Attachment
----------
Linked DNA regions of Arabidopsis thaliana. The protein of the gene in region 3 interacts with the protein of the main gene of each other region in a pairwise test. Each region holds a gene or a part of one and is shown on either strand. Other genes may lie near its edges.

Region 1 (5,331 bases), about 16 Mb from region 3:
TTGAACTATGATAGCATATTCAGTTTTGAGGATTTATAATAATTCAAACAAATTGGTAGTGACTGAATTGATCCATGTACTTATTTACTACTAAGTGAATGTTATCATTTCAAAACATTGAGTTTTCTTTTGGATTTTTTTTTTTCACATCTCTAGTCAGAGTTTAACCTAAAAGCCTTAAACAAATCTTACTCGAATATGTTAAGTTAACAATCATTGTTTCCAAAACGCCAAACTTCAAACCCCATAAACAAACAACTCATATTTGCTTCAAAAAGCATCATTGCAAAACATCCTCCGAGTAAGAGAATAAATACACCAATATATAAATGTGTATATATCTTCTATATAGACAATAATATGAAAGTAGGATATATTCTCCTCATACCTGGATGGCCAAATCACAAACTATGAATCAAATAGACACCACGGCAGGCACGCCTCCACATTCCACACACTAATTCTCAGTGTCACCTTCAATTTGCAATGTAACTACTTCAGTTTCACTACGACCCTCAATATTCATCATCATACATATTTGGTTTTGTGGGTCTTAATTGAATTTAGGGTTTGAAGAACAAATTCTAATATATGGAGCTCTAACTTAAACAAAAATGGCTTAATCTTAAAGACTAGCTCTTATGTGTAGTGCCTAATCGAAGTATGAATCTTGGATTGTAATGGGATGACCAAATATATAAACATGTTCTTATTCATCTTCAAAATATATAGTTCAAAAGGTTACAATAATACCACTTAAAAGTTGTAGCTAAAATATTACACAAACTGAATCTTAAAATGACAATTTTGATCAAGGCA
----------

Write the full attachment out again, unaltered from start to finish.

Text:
Linked DNA regions of Arabidopsis thaliana. The protein of the gene in region 3 interacts with the protein of the main gene of each other region in a pairwise test. Each region holds a gene or a part of one and is shown on either strand. Other genes may lie near its edges.

Region 1 (5,331 bases), about 16 Mb from region 3:
TTGAACTATGATAGCATATTCAGTTTTGAGGATTTATAATAATTCAAACAAATTGGTAGTGACTGAATTGATCCATGTACTTATTTACTACTAAGTGAATGTTATCATTTCAAAACATTGAGTTTTCTTTTGGATTTTTTTTTTTCACATCTCTAGTCAGAGTTTAACCTAAAAGCCTTAAACAAATCTTACTCGAATATGTTAAGTTAACAATCATTGTTTCCAAAACGCCAAACTTCAAACCCCATAAACAAACAACTCATATTTGCTTCAAAAAGCATCATTGCAAAACATCCTCCGAGTAAGAGAATAAATACACCAATATATAAATGTGTATATATCTTCTATATAGACAATAATATGAAAGTAGGATATATTCTCCTCATACCTGGATGGCCAAATCACAAACTATGAATCAAATAGACACCACGGCAGGCACGCCTCCACATTCCACACACTAATTCTCAGTGTCACCTTCAATTTGCAATGTAACTACTTCAGTTTCACTACGACCCTCAATATTCATCATCATACATATTTGGTTTTGTGGGTCTTAATTGAATTTAGGGTTTGAAGAACAAATTCTAATATATGGAGCTCTAACTTAAACAAAAATGGCTTAATCTTAAAGACTAGCTCTTATGTGTAGTGCCTAATCGAAGTATGAATCTTGGATTGTAATGGGATGACCAAATATATAAACATGTTCTTATTCATCTTCAAAATATATAGTTCAAAAGGTTACAATAATACCACTTAAAAGTTGTAGCTAAAATATTACACAAACTGAATCTTAAAATGACAATTTTGATCAAGGCA